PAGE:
90 years ago, Black women led a multiracial strike at a St. Louis factory
In 1933, the Funsten Nut factory in St. Louis found itself at the center of a significant labor strike. Though separated by racially segregated floors and facilities, the factory’s workforce of women laborers began to take to the streets by the hundreds.
The strike came at a time when St. Louis was a center of radical organizing, said Devin Thomas O’Shea, who wrote about the strike in April in a lengthy story in Jacobin.
“In the heart of the Great Depression, this strike is all about Black female workers,” he said. He noted that the time period featured “spontaneous ‘poor people's’ campaigns erupting in cities around the country, including St. Louis, where the dispossessed of the city basically march on City Hall and stand outside for days on end.”
The strike ultimately put about 2,000 Black women workers on the streets. As the strike stretched on, the workers on the picket line were joined by their white counterparts.
“On the second day, lots and lots of the white workers walk off the job as well,” O’Shea said. “So there's a huge amount of solidarity.”
The strike ended on May 24, 1933, with the factory owners agreeing to increase their workers’ wages. Though the strike is little-known today, O’Shea argued that the Funsten Nut strike helped shape the following decades of labor and civil rights activism.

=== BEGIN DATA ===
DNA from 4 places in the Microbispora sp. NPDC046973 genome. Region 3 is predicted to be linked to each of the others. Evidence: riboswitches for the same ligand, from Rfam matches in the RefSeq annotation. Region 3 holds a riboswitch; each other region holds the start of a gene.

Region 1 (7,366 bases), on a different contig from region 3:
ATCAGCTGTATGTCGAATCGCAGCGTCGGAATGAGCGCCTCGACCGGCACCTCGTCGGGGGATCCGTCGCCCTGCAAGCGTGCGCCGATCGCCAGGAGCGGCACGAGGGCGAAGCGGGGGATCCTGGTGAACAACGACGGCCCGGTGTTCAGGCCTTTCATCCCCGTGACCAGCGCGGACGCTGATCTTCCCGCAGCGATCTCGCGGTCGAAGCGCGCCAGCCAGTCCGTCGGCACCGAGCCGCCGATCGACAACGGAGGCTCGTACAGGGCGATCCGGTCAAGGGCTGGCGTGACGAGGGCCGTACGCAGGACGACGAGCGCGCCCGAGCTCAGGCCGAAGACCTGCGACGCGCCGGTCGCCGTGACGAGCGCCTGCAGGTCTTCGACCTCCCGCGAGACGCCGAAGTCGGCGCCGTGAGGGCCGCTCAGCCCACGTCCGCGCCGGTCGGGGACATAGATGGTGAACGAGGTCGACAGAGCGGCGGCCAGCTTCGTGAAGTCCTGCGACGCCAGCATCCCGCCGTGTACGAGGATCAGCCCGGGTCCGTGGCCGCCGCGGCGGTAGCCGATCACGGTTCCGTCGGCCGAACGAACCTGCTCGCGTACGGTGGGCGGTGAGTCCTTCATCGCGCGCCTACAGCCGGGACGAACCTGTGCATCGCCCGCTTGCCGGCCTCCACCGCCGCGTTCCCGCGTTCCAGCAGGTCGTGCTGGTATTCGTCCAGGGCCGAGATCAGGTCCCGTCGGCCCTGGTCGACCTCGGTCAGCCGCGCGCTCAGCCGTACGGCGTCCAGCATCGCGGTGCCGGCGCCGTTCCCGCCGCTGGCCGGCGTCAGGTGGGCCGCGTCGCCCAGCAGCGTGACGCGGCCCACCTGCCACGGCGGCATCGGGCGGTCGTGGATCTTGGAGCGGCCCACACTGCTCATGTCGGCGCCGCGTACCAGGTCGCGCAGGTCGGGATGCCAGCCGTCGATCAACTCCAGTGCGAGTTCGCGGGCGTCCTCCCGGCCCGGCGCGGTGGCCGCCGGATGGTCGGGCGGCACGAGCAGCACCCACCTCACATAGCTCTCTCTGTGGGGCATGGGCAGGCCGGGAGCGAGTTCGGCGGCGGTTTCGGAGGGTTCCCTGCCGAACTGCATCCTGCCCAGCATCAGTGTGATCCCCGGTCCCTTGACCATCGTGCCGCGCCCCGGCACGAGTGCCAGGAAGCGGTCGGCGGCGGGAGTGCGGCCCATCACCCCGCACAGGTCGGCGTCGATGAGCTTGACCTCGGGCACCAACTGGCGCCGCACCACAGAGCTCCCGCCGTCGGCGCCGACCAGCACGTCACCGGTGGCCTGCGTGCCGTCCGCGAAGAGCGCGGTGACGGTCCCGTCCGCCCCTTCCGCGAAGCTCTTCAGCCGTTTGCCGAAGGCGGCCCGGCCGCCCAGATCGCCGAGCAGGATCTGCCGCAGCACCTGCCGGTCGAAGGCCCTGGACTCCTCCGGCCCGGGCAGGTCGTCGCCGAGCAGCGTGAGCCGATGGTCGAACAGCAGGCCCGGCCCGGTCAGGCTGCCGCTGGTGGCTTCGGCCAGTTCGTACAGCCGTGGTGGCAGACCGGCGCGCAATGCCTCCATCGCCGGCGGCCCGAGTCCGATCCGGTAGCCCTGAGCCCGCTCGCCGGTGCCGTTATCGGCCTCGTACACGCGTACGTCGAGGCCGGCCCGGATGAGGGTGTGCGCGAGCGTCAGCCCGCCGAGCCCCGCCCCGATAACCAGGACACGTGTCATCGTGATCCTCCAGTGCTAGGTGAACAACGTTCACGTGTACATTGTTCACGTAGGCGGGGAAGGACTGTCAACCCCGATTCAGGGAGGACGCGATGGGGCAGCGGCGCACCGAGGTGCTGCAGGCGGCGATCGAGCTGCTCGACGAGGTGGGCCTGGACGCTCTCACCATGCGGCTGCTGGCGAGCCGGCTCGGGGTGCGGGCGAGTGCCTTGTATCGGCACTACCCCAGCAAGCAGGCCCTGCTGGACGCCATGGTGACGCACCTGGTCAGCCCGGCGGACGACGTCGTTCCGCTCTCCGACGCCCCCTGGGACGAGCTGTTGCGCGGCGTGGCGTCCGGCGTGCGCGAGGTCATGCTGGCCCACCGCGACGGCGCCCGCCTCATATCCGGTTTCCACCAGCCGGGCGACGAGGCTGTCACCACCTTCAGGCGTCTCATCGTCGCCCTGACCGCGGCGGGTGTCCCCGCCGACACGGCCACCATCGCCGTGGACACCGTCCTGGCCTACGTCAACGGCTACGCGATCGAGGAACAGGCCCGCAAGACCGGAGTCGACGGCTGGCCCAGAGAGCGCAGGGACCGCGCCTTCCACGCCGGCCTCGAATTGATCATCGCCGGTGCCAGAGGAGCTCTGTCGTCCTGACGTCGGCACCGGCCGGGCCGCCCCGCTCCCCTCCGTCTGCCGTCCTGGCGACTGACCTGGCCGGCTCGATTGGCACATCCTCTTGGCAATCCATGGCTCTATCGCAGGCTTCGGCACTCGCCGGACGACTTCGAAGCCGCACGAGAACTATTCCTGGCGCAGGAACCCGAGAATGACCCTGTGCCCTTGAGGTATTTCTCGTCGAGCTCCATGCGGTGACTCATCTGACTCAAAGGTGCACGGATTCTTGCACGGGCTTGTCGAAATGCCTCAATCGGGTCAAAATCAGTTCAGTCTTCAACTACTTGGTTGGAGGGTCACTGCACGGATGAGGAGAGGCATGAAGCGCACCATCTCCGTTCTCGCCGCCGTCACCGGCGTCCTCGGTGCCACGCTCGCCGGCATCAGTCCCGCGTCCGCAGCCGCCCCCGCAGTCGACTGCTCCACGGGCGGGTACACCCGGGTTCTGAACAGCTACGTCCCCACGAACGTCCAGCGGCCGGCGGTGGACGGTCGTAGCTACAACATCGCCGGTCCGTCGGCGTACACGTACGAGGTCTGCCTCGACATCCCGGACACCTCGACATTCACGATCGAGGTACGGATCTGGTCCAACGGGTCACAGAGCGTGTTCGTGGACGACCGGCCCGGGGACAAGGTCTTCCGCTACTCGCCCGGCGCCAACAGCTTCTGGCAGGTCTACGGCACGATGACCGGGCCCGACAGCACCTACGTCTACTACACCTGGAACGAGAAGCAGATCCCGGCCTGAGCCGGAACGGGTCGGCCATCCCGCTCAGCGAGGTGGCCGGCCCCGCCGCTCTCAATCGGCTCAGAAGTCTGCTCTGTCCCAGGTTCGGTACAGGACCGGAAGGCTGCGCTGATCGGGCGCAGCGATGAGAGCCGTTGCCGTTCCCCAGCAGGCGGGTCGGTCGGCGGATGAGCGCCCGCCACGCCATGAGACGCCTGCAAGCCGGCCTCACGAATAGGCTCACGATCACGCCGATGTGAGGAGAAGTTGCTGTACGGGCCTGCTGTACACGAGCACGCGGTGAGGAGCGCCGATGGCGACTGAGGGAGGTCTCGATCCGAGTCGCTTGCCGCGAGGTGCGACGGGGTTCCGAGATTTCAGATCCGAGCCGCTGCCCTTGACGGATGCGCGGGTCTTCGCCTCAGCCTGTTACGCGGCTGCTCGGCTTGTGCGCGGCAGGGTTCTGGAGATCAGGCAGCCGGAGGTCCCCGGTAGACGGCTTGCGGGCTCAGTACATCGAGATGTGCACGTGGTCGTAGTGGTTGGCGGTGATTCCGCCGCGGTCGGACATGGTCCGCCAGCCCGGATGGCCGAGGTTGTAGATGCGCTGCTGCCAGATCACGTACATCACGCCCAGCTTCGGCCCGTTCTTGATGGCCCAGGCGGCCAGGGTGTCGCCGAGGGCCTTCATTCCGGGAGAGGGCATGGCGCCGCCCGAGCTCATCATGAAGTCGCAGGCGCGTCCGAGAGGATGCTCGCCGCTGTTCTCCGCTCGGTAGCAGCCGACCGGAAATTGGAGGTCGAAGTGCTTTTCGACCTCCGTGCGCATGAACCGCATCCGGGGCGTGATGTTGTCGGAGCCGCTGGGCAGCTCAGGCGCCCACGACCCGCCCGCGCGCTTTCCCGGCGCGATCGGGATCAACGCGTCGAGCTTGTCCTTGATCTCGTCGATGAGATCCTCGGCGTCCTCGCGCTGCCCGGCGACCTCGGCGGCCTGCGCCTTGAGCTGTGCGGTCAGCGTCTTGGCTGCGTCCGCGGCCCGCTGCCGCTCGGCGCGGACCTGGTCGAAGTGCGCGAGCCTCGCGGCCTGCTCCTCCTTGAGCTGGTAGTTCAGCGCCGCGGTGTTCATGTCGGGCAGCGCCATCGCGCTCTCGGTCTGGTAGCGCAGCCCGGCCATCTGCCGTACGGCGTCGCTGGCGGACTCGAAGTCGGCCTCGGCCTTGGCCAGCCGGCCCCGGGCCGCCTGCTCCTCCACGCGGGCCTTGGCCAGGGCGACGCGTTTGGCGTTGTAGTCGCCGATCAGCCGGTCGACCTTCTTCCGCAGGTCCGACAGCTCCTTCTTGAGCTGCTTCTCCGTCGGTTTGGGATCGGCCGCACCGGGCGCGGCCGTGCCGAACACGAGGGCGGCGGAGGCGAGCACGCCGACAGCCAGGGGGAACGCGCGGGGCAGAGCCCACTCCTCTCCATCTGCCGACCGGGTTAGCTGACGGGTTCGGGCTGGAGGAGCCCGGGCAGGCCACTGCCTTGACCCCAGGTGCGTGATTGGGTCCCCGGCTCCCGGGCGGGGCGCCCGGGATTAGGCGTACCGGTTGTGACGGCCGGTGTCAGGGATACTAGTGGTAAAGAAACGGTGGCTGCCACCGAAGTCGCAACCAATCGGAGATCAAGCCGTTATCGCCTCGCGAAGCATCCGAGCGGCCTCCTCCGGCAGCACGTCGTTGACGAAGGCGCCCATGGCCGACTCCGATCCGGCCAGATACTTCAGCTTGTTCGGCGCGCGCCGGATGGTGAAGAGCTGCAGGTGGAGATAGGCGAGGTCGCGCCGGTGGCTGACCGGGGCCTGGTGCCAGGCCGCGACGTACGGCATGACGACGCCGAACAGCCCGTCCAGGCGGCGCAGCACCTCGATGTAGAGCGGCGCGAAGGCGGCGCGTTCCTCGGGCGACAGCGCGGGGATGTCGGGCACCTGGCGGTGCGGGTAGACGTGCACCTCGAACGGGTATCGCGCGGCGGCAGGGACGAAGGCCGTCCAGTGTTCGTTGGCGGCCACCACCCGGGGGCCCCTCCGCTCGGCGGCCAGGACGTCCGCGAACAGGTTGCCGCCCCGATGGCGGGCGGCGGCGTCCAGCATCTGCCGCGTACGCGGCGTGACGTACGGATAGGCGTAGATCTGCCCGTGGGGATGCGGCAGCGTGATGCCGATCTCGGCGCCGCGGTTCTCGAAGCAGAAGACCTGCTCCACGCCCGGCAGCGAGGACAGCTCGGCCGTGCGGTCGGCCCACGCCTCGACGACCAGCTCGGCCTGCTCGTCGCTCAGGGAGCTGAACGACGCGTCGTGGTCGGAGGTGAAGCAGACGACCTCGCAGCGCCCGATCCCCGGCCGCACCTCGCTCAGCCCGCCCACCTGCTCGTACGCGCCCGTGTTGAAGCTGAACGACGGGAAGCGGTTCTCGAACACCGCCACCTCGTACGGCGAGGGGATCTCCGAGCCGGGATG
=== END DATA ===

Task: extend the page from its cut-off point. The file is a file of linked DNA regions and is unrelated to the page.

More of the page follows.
“This is something that had not happened in the American labor movement before,” he told St. Louis on the Air. “It's a really keystone example of, as David Roediger, a labor historian says: ‘Up until this point, labor is white and male,’ and this is a huge change.”
To hear more about the Funsten Nut strike, its organizers and writer Devin Thomas O’Shea’s insights, listen to the full St. Louis on the Air conversation on Apple Podcast, Spotify, Google Podcast, Stitcher, or by clicking the play button below.
“St. Louis on the Air” brings you the stories of St. Louis and the people who live, work and create in our region. The show is produced by Miya Norfleet, Emily Woodbury, Danny Wicentowski, Elaine Cha and Alex Heuer. Ulaa Kuziez is our production assistant. The audio engineer is Aaron Doerr. Send questions and comments about this story to email@example.com.